3. Why are budget cuts continuing every year?

We cannot simply raise student costs to address budgetary challenges, or we will not be competitive and will price ourselves out of the market. Increasing significantly the size of the student body is also not an option due to limited capacity. We must continue to enhance our value proposition by lowering costs and increasing efficiency – limiting student cost increases to a modest level. There is continuous work to do in areas such as improving educational quality and the student experience, developing new revenue sources, maintaining competitive programs and facilities, and creating innovative structures and approaches across the University. Increasing our quality and expanding the demand for a UVM education, including expanding to new markets, will be important to our success.

4. What is the size of the endowment and how is it spent?

UVM’s current endowment is approximately $400 million. The vast majority of endowment proceeds are restricted, and must be spend in accordance with the specific intent of the donor. As the chart below illustrates, virtually all endowment spending is directed to academic and financial aid categories.

Fig 4. Pie Chart Endowment Spending Categories

Scholarships 45%
Department Operations 42%
Professorships 12%
Awards 1%

 

 

 

 

 

 

 

 

5. Will there be layoffs?

There is no current plan for University-wide layoffs but there could be a modest number of position eliminations included in college and unit budget reduction plans developed by the Deans and Vice Presidents that are due to the Provost in December.

6. Why are reductions in benefits under consideration?

The cost of total compensation (salaries, wages, and benefits) represents 68% of the general fund budget, excluding financial aid. Our benefits package is generous compared to most employers. Without some adjustments, our benefits costs are expected to rise by as much as $4 million, including the impacts from the Affordable Care Act. The limited amount of money available for compensation, and our goal of sustaining competitive salaries and wages drive the need to mitigate projected increases in benefits costs.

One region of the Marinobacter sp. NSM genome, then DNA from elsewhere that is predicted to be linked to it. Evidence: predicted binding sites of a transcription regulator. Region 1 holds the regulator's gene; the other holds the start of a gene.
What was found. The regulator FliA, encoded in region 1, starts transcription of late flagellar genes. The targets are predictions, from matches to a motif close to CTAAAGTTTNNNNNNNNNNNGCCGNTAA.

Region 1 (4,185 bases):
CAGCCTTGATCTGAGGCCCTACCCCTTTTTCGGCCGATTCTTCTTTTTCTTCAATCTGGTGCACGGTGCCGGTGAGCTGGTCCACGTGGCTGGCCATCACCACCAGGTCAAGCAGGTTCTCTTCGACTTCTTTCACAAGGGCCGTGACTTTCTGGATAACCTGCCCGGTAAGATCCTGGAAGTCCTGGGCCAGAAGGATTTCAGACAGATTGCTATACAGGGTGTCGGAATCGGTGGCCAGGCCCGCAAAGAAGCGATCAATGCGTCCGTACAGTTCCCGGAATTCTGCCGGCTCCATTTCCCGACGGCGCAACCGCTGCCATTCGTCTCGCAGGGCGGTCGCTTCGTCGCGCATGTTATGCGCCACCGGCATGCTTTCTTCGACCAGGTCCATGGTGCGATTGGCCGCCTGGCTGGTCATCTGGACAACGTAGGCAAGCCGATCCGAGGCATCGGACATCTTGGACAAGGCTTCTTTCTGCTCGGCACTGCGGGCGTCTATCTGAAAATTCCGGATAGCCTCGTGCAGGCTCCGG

7. When you talk about competitive salaries, what does that mean for the salary pool?

We want to make modest increases in salaries so that we can maintain our current competitive standing among our peer institutions. For example, we have worked hard to reach the average compensation levels of comparator institutions for faculty. We do not want to see that position erode. As noted earlier, every 1% added to salaries is approximately $1.6 million.

8. With all these challenges, why are we considering addressing facility needs, including the proposed construction/renovation of engineering and science labs and classrooms?

We need to address these issues because our current science and engineering laboratories are inadequate and, without better facilities, we will quickly become less competitive in terms of our ability to attract and retain high achieving students and faculty. A significant portion of the funding for this project is expected to come from private gifts.

9. Why are we proceeding with plans to build new residence halls?

To be a University of choice, we need to be competitive on a national scale. We have some residence halls that are over 60 years old and need replacement. In addition, we want to design communities that give our first year students an outstanding experience in order to boost retention and student graduation success. New housing will be constructed using private developers, thus eliminating significant debt and costs to the University, and Residential Life is a self-supporting operation that adds resources to the general fund.